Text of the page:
[S4E8] The Judge
[S4E8] The Judge
The judge's original argument made no sense. She claimed that she couldn't change the afterlife because only three people got better, but as Michael stated, that's not an accurate portrayal of the results.
We spend the back half of the conversation discussing operational issues such as managing collateral, block-time versus clock-time, transaction costs, exchange risk, and regulatory risk. For a highly systematic team, Alameda spends a good deal of time trying to qualitatively judge where the juice is worth the squeeze.
The firm represents a woman who is accused of making her lover kill her husband. On opposing council is Laura Hellinger, an attorney at the State's Attorney's office, hired by Peter on Alicia's recommendation. The case quickly becomes irrelevant when that night, the presiding judge, comments on their clients guilt and on Will's suspension as disbarment, and that lawyers like Will shouldn't be allowed to practice law. Will and Diane decide to ask him for a recusal which ends up with them trying in front of another judge to replace him.
In the previous seasons, the show always made it clear that, at the end of the day, all of them are students and they can often make mistakes during Shokugeki that expose them to a lot of pressure. But in Season 4, almost all the dishes prepared by chefs are just turning out to be perfect and even the final decision of the judges is quite abrupt. There are no explanations on why one perfect dish is being chosen over another. What makes Episode 8 even worse is how it completely focuses on fan-service fueled reactions instead of bringing in some intriguing shounen metaphors.
Christine butts heads with Judge Eve Gardner, Harry's temporary replacement. When Christine is thrown in jail for contempt of court, she asks Harry to go talk to the judge. To his own surprise, Harry ends up sharing a night of passion with her.
The title of this script for this sitcom about the proceedings in a courtroom is based on the legal concept of "contempt of court" where the judge in a trial declares a person or organization to have disobeyed or been disrespectful of the court's authority.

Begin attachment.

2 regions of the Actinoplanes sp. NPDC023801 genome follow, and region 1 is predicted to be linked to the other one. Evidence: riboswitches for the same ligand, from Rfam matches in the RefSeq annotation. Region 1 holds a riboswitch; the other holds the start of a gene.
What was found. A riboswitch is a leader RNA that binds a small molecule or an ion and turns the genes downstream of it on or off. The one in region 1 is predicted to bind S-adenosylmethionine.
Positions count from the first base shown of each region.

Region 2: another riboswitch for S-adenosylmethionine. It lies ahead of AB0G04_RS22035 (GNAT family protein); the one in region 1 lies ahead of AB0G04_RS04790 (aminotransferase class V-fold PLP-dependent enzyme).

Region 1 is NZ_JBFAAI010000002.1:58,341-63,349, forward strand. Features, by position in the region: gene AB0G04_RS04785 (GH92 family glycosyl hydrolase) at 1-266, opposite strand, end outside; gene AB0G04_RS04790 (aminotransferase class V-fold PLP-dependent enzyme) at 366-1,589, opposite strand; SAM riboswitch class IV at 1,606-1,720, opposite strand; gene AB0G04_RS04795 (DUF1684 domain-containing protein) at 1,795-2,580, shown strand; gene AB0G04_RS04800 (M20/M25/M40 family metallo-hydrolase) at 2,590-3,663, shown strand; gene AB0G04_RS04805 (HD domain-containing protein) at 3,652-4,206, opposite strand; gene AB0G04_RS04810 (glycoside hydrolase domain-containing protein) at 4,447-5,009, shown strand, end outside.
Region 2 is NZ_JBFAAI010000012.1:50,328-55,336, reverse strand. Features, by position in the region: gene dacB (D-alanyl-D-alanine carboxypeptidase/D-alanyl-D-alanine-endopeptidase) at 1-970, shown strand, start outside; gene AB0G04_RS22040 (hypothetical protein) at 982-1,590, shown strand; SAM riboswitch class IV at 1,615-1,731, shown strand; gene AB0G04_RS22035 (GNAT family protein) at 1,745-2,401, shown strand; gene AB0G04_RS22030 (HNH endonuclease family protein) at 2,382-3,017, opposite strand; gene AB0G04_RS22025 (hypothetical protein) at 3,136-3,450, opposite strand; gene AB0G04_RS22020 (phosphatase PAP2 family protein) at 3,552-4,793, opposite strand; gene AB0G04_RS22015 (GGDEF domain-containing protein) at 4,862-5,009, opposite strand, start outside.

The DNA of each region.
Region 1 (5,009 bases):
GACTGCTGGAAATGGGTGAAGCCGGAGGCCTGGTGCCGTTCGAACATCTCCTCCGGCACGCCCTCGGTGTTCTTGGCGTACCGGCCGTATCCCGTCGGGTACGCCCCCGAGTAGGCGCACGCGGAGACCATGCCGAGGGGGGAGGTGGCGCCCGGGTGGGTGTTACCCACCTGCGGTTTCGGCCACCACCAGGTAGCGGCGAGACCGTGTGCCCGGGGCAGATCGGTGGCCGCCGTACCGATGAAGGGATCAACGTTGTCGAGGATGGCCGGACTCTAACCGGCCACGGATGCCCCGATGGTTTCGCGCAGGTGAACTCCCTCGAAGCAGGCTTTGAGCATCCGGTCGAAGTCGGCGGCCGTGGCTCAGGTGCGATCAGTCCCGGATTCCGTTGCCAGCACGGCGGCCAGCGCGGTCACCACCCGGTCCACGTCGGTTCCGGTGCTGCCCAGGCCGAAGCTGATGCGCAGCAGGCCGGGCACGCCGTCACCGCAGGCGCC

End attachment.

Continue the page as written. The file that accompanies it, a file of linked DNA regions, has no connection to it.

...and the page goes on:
Abi attempts to convince Gemma that speaking to the judge is a good idea. Gemma continues insisting that they cannot tell Justin anything, since it would be against protocols. At the Albert house, Stella announcements she has finished her homework. Kane nearly butts in, but a snarky comment from Eve (Justine Clarke) halts him in his tracks. Rodney attempts to pick up Angie, but Justin tells him she is sick and cannot go. After the confrontation, Justin visits the hospital and tries to speak to the judge. Gemma tells him to leave, before he gets her fired.
Lorelai's storyline is far less interesting this episode. She talks to Sookie about the Inn, has an awkward run-in with Nicole (and judges Luke for putting his divorce "on hold"), and tries not to be charmed by Jason's advances. I know many fans are like, "ugh, Digger," but I think he's perfect for Lorelai and although I personally don't find him attractive, I do occasionally find him charming. Weaseling his way into a dinner invitation and then asking Emily for restaurant recommendations in front of Lorelai is a bold move that she clearly enjoys. Rory later comments that "There was a palpable vibe." After boring Max and Billy Burke, Lorelai deserves someone who keeps things exciting, so I support this budding romance.
Meanwhile, Kim and Ericsen are summoned to Judge Munsinger's chambers, where the letters from Jimmy's bus trip have flooded the judge's desk, demanding Huell's release. Kim denies playing any role in the letter-writing campaign. Munsinger, exasperated by the volume of the letters and the prospect of a threatened contingent of "yahoos" from Coushatta coming to pack his court, demands that the two women resolve the case without causing a circus.
After hearing his explanation, the judge lets Nicky go with a condition to remain in t